First published in the March 2009 AMMS Brisbane newsletter
In this review I intend to cover all of the highs and lows with this kit in an out of the box fashion as a modeller who has an intimate knowledge of the vehicle. I will be including a VERY detailed if not picky look at all of the ASLAV modifications for the Phase III. The review will not be a full history lesson or how to fix up the kit but will explain what inaccuracies exist in the kit and will explain some of the differences between the ASLAV-25 Phase II and III modifications included in this kit. I apologise about the quality of the photos.
To begin: – what confuses most people is the difference between Type and Phase.
Type refers to the hull type
The Trumpeter kit is a hybrid of Phase II and III. However, once the Phase III program started (2003-2004) and the initial vehicles were sent to units after the upgrade, not all of the Phase IIIs had all of the external mods. The crew commander’s sight head assembly and cam pole stowage rack are two items that were not upgraded in the first Phase III batch delivered. Some vehicles also did not have spare tyre racks and drivers windscreen box.
The first, second and third rotations of the Security Detachment (SECDET) in Iraq were completed in Phase II ASLAVs. Subsequent rotations were Phase II upgraded in theatre to Phase III.
Opening the box we find:
The kit is well packed with all the sprues in separate bags. Soft foam like material has been carefully wrapped around a few of the finer parts such as the turret bins. The sprues a well laid out and numbered clearly. All the parts are cast crisply with very little or no flash. There are a few injection pins marks on some of the parts.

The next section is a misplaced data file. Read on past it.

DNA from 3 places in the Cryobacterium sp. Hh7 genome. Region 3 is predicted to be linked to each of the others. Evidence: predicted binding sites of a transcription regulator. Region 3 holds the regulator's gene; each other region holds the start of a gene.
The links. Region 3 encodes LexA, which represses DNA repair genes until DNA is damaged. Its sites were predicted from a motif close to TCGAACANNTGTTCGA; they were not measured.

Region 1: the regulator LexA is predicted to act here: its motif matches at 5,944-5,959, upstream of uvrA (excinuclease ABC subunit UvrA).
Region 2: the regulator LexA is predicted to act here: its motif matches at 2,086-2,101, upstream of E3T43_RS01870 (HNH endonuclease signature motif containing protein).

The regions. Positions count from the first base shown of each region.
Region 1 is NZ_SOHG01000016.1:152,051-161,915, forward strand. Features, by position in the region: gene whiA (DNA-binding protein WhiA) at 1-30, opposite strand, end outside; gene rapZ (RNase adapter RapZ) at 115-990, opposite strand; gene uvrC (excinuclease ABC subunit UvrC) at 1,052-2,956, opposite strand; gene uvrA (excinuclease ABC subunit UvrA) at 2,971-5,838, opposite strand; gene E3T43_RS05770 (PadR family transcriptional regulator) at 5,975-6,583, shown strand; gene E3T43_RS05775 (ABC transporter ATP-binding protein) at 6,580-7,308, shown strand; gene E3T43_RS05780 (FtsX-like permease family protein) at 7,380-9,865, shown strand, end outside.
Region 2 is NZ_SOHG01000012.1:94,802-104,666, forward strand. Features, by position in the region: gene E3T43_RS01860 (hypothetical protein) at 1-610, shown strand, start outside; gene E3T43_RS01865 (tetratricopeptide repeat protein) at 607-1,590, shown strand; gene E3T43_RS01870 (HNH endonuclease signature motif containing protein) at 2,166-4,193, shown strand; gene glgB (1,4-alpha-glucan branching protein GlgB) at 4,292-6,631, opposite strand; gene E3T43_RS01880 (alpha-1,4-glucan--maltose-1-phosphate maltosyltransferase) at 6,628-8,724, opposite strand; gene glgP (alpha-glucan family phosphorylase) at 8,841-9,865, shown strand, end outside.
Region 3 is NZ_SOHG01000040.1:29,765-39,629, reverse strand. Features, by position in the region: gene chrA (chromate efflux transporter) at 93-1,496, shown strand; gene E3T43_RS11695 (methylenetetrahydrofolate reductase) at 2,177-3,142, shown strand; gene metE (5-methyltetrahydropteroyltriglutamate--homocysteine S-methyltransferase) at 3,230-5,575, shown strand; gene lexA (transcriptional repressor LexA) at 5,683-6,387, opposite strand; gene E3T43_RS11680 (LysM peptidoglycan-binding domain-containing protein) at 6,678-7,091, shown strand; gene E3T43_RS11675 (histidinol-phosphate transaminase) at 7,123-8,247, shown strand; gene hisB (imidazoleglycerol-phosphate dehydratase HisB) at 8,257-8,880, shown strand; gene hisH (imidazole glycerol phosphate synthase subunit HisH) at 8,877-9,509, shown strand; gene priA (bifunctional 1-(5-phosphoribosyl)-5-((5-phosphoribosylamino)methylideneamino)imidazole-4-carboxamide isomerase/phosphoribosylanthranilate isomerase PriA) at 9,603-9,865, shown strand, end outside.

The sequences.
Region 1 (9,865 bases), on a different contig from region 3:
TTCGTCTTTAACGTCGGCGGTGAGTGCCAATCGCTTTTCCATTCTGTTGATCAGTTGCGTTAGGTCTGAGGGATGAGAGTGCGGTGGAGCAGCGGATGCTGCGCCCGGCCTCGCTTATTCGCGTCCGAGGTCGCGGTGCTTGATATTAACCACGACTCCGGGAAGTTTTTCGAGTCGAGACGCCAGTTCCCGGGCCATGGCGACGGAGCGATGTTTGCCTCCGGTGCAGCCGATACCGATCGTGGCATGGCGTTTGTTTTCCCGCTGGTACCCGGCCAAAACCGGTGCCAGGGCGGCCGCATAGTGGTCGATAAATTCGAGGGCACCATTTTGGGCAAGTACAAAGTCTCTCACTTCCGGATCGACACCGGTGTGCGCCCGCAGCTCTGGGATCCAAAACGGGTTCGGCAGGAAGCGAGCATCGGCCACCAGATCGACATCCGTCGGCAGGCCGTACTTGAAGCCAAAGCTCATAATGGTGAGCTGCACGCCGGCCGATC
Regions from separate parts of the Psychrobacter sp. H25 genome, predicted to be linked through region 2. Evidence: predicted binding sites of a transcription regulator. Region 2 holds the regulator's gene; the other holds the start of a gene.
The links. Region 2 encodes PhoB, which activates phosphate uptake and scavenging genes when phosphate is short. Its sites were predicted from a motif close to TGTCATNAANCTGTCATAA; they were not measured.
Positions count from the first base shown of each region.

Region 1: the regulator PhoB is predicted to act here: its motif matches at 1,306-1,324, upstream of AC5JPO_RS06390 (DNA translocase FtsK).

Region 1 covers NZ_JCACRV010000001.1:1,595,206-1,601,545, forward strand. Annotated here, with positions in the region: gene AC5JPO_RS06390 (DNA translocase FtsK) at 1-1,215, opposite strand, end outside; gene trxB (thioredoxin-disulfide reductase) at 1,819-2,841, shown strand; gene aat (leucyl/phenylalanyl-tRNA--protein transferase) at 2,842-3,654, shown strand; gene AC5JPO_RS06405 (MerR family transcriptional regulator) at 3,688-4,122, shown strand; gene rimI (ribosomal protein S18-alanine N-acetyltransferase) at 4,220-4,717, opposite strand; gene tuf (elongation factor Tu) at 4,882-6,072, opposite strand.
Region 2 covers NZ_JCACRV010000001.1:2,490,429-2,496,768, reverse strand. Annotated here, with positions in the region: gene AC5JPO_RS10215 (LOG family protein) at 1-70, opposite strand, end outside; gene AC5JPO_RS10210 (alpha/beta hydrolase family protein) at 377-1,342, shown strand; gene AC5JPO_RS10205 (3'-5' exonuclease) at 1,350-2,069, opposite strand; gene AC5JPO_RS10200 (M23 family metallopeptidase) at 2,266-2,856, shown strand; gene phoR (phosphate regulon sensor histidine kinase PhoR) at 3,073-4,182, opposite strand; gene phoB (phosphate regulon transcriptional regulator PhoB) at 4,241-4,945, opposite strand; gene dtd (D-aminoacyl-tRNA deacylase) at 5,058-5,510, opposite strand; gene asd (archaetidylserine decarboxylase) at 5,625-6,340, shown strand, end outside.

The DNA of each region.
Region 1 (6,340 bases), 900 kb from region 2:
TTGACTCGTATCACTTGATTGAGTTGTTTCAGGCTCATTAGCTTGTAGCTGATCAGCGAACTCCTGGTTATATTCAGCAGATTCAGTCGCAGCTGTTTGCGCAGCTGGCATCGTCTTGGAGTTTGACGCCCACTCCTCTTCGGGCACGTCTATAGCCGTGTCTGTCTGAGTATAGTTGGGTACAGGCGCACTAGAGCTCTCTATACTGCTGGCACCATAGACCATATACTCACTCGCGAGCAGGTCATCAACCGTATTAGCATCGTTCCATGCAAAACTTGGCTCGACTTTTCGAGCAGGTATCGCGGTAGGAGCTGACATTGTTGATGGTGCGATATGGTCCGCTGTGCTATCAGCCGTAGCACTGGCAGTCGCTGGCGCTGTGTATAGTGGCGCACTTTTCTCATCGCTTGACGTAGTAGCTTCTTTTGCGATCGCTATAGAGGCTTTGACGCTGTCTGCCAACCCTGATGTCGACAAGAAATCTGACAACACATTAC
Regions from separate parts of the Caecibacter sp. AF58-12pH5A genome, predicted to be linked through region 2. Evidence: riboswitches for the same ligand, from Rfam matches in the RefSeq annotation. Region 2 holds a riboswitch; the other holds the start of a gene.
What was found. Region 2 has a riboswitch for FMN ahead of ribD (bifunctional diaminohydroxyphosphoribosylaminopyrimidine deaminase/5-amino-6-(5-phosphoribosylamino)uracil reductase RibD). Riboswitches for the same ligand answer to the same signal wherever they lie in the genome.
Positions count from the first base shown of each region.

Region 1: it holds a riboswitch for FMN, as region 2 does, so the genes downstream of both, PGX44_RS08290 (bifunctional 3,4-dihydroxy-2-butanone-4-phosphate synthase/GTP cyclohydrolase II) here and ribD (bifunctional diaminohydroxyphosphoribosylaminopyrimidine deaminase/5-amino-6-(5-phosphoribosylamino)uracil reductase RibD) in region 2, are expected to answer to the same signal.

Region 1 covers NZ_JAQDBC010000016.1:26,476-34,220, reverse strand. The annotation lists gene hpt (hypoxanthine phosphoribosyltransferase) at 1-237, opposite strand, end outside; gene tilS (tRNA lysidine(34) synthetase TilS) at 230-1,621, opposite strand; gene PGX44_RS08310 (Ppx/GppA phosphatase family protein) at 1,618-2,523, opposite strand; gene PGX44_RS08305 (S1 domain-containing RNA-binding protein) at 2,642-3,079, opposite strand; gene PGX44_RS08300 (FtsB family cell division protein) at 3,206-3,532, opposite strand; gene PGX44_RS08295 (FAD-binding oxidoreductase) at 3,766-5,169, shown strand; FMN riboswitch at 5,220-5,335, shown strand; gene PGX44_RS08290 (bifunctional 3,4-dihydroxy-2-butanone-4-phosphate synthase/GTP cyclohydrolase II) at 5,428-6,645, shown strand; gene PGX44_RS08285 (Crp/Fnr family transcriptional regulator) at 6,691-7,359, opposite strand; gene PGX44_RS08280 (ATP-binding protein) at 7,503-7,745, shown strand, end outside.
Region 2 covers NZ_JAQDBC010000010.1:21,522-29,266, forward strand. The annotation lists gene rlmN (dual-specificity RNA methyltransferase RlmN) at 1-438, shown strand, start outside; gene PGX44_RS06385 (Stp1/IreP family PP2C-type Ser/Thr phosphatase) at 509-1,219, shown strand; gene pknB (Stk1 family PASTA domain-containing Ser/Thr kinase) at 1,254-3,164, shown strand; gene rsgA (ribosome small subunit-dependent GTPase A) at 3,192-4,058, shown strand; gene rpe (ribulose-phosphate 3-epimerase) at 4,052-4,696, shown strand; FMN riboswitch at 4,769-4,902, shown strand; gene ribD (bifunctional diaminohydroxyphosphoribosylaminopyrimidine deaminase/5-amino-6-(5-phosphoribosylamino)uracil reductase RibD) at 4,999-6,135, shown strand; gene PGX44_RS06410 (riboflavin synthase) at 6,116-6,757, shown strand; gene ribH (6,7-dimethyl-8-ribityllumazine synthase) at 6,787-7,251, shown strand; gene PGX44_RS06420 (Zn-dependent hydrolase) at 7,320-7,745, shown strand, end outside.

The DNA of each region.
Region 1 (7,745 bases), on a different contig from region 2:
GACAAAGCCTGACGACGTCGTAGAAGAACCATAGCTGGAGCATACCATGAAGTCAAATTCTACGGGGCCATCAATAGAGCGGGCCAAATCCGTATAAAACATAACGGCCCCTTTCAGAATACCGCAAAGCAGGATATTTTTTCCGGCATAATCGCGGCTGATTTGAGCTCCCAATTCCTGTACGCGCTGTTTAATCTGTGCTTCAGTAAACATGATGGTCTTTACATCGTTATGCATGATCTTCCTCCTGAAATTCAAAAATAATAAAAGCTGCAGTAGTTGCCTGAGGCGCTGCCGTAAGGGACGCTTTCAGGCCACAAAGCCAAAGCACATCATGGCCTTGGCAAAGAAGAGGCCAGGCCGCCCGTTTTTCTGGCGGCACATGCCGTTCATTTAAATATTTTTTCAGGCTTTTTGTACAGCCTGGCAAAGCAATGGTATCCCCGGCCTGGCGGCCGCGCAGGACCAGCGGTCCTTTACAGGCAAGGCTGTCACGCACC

For the main body of the review and more photos, go to : Armorama review
There is enough information on the internet and in the ASLAV thread on Armourama to build at least 2 different Phases and 2 different Types for that matter.
Canadian fans will probably buy this kit as well to convert it to the Coyote.
I have no doubt that Trumpeter is now one of the world’s leaders in Plastic injection kits , but the soft detail is something that should have been rectified before the kit was realised. The technology in injection model making is now starting to give resin kits a run for their money. However, in saying this I would still recommend the kit not only to those who build out of the box, but also to those who are not afraid of a bit of extra work to bring the kit up to speed. As the built up model looks like an ASLAV, but only at a distance. It’s when you come in closer that the problems will start to show.